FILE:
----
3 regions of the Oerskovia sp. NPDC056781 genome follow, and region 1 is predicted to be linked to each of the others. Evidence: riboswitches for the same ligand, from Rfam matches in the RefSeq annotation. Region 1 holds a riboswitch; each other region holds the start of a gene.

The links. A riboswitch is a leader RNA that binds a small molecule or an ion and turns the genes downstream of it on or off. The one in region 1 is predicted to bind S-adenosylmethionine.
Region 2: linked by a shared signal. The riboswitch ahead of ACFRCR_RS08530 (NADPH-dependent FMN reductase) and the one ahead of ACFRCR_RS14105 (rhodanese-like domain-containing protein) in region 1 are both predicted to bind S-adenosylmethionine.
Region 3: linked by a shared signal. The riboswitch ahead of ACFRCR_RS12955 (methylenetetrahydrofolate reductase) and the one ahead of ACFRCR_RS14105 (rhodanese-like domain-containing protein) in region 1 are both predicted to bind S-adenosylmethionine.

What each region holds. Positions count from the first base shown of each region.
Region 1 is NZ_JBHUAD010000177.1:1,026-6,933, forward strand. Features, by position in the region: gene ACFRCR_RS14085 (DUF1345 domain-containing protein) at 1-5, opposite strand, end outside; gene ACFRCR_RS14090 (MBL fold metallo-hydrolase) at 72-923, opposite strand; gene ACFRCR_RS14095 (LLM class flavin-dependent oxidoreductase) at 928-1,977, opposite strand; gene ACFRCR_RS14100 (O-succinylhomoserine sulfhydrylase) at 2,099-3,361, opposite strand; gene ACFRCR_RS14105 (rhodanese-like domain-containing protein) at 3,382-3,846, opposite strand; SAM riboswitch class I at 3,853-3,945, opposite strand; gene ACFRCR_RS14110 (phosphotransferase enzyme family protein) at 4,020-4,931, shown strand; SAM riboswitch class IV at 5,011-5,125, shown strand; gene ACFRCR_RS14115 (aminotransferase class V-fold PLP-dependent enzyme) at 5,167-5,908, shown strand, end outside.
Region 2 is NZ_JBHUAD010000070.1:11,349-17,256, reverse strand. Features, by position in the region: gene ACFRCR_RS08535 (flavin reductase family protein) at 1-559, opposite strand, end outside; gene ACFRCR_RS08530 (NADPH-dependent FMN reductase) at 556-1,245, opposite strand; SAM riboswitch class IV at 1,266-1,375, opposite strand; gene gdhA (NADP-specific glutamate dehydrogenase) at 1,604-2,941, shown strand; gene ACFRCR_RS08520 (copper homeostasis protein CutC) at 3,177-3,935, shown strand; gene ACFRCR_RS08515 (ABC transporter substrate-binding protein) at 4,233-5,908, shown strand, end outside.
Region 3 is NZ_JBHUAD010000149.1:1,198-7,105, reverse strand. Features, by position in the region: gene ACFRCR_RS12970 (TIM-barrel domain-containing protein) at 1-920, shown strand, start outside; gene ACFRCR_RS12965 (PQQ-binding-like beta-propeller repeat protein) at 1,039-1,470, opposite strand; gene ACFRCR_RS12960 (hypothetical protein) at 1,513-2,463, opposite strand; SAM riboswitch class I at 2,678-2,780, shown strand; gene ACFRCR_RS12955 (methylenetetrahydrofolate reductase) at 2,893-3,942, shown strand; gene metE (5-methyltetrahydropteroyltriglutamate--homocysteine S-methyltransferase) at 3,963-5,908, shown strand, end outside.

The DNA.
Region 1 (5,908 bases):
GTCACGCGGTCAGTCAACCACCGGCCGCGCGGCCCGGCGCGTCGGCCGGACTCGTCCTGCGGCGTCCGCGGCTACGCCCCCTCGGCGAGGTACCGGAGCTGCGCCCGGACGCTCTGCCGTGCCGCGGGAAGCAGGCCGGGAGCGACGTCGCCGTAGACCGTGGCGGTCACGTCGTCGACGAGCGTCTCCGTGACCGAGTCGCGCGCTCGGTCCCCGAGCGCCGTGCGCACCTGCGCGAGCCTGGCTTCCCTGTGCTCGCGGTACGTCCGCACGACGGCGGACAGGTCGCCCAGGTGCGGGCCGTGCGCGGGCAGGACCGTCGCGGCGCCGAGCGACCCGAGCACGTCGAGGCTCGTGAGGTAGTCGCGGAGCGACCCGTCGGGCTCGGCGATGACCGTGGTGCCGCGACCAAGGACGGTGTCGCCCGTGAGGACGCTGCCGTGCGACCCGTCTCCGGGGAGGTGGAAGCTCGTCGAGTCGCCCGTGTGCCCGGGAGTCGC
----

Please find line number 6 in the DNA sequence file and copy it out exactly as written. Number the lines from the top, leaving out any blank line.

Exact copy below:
Region 1 is NZ_JBHUAD010000177.1:1,026-6,933, forward strand. Features, by position in the region: gene ACFRCR_RS14085 (DUF1345 domain-containing protein) at 1-5, opposite strand, end outside; gene ACFRCR_RS14090 (MBL fold metallo-hydrolase) at 72-923, opposite strand; gene ACFRCR_RS14095 (LLM class flavin-dependent oxidoreductase) at 928-1,977, opposite strand; gene ACFRCR_RS14100 (O-succinylhomoserine sulfhydrylase) at 2,099-3,361, opposite strand; gene ACFRCR_RS14105 (rhodanese-like domain-containing protein) at 3,382-3,846, opposite strand; SAM riboswitch class I at 3,853-3,945, opposite strand; gene ACFRCR_RS14110 (phosphotransferase enzyme family protein) at 4,020-4,931, shown strand; SAM riboswitch class IV at 5,011-5,125, shown strand; gene ACFRCR_RS14115 (aminotransferase class V-fold PLP-dependent enzyme) at 5,167-5,908, shown strand, end outside.